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Genotypic and phenotypic assays to improve strain coverage assessments of sub-capsular meningococcal vaccines

Clark, Stephen Andrew (2018) Genotypic and phenotypic assays to improve strain coverage assessments of sub-capsular meningococcal vaccines. Doctoral thesis (PhD), Manchester Metropolitan University.


Available under License Creative Commons Attribution Non-commercial No Derivatives.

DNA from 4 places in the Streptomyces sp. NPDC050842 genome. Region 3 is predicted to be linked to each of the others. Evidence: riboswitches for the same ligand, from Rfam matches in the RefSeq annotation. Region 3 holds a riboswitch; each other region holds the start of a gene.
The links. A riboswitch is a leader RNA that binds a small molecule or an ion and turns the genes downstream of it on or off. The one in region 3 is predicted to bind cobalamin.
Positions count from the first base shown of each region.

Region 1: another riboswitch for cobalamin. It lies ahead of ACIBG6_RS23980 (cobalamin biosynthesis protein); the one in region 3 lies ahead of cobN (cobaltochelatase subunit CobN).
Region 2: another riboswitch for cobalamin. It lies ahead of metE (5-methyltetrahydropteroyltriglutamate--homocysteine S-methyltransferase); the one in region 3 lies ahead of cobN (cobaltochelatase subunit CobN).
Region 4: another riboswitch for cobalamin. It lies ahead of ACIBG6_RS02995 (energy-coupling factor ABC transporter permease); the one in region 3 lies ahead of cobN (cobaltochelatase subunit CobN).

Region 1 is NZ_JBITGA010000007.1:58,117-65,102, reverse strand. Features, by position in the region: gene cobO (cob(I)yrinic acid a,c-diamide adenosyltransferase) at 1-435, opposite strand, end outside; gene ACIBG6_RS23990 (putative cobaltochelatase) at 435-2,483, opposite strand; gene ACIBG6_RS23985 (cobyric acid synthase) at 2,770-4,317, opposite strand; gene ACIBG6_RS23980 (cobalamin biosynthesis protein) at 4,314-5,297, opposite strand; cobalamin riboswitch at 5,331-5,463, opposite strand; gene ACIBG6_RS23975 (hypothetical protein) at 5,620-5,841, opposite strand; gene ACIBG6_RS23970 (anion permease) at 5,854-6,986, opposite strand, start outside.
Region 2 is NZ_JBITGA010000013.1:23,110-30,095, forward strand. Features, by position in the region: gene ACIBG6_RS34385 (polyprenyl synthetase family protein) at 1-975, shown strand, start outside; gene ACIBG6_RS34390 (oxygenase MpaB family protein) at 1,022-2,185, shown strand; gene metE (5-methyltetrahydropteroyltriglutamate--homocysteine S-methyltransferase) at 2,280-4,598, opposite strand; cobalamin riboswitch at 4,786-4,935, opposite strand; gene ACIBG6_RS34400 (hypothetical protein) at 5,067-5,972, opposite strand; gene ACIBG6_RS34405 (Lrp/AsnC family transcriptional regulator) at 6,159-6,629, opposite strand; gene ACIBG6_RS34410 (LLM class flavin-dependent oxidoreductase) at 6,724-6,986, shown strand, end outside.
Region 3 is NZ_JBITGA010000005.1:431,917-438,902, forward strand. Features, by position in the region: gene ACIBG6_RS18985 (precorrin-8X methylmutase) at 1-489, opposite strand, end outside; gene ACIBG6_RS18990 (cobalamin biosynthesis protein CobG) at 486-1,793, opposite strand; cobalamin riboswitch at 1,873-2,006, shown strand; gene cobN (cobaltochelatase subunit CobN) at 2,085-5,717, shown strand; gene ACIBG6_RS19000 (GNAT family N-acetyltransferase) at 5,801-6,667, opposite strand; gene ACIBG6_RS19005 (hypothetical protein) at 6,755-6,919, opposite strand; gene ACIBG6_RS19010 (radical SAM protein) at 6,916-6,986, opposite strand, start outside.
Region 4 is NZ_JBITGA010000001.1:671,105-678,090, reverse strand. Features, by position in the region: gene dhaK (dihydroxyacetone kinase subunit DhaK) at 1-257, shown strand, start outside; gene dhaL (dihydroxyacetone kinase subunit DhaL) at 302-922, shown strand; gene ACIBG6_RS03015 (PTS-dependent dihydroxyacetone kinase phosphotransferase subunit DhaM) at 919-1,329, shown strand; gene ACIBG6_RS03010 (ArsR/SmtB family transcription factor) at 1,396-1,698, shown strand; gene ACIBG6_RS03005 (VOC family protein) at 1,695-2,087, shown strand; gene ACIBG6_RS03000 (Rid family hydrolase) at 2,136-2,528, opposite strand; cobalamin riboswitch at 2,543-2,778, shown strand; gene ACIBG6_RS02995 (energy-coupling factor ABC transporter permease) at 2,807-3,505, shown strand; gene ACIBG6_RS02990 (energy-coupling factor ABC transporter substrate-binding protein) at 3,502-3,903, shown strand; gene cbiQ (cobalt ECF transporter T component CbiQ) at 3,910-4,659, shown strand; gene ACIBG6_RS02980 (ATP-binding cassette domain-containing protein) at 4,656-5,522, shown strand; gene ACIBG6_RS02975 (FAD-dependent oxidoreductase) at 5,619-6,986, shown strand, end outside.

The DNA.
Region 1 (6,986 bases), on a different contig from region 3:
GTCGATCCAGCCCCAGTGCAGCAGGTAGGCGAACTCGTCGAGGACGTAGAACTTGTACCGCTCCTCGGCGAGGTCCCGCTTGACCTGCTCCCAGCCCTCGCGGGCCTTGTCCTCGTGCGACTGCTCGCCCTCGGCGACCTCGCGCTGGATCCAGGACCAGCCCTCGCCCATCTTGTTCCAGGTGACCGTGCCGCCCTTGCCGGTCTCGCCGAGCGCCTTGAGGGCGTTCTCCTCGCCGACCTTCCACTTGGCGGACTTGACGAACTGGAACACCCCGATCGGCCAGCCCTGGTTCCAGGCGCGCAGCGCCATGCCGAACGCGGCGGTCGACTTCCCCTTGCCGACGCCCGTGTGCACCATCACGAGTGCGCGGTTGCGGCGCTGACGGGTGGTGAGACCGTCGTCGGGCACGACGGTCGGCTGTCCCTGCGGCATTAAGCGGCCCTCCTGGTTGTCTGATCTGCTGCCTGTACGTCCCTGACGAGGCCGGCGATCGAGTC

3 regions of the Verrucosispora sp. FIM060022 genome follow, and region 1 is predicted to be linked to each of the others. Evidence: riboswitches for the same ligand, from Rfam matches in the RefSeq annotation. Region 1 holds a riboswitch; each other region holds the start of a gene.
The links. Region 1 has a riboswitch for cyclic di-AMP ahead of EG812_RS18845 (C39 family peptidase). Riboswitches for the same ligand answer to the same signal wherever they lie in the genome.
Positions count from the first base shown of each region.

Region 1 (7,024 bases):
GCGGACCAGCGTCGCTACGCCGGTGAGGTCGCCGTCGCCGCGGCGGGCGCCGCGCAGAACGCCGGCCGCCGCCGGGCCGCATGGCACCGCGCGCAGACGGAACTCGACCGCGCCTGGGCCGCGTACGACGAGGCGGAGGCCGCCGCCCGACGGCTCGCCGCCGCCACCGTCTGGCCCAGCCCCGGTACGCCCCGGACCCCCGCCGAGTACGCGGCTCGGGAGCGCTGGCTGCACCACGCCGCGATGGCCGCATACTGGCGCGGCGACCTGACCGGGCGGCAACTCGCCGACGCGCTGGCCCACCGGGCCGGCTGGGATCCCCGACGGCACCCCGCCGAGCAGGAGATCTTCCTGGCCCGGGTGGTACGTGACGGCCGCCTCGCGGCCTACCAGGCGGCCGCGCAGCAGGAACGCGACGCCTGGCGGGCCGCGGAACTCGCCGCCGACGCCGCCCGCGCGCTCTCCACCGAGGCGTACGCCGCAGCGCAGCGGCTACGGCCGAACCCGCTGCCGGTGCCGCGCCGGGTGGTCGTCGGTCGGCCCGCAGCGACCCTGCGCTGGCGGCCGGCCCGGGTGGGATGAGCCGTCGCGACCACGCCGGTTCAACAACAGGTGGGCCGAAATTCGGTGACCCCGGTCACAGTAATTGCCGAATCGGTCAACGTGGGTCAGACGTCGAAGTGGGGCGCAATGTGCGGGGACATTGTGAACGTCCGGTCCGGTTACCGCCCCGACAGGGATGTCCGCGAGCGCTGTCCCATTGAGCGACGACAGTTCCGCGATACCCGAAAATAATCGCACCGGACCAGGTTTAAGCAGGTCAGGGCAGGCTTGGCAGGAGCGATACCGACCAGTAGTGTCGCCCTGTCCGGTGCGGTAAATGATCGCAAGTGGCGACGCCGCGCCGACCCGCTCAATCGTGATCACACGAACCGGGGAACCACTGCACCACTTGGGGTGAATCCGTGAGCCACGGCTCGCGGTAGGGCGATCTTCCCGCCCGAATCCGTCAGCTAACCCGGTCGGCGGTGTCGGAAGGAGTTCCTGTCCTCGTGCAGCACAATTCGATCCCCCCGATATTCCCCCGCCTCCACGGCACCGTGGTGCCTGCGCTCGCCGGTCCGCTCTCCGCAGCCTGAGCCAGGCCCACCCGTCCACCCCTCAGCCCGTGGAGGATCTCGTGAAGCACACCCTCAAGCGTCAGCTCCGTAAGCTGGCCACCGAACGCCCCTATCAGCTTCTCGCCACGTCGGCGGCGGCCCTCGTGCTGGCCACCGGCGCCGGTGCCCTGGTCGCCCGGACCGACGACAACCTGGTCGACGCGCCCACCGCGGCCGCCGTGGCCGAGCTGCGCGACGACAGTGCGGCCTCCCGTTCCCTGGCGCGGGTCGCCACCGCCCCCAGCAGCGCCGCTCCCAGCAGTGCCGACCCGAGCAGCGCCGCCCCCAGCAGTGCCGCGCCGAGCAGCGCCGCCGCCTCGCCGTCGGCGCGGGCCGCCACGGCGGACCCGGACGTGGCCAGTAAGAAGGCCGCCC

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The licensure of recombinant protein-based meningococcal vaccines has increased the complexity of strain coverage assessments. In 2015, the 4CMenB vaccine was introduced into the UK national infant immunisation schedule and an Enhanced Surveillance programme was launched by Public Health England’s Meningococcal Reference Unit. Meningococcal isolates, representing ~50% of laboratory-confirmed cases, are comprehensively characterised using whole genome sequencing and 4CMenB strain coverage is assessed phenotypically using the Meningococcal Antigen Typing System. For the remaining cases, which are confirmed using PCR only, strain characterisation was until recently restricted to geno-grouping and geno-subtyping. The purpose of this research was to establish new genotypic assays to improve strain coverage assessment among non-culture cases, as well as introduce the MEASURE assay to predict coverage of a second sub-capsular vaccine, rLP2086, among isolates. A PCR sequencing assay targeting the Factor H-Binding Protein antigen gene (fHbp) was developed and had an estimated analytical sensitivity limit of between 600ag/μL and 6fg/μL. Using this assay, fHbp was successfully sequenced from 1510 of the 1661 PCR-positive clinical samples tested (91%). The distributions of fHbp peptide variants among culture and non-culture strains were compared and, whilst differences were observed for a small number of predominant variants, the distribution was very similar within each capsular group. The prospect of performing WGS directly from non-culture specimens was investigated using the Agilent SureSelectXT system. Eight of ten clinical specimens yielded genomes of acceptable quality. It was estimated that up to 54% of non-culture cases could be sequenced using this technique, however, the financial cost is currently prohibitive. Finally, the MEASURE assay was risk assessed and overnight formaldehyde incubation was introduced to ensure cells were fully fixed. The assay results were similar to those generated in a collaborating laboratory, however, further standardisation may be required. These assays will help to increase the accuracy of strain coverage predictions of the currently-licenced and future sub-capsular meningococcal vaccines.

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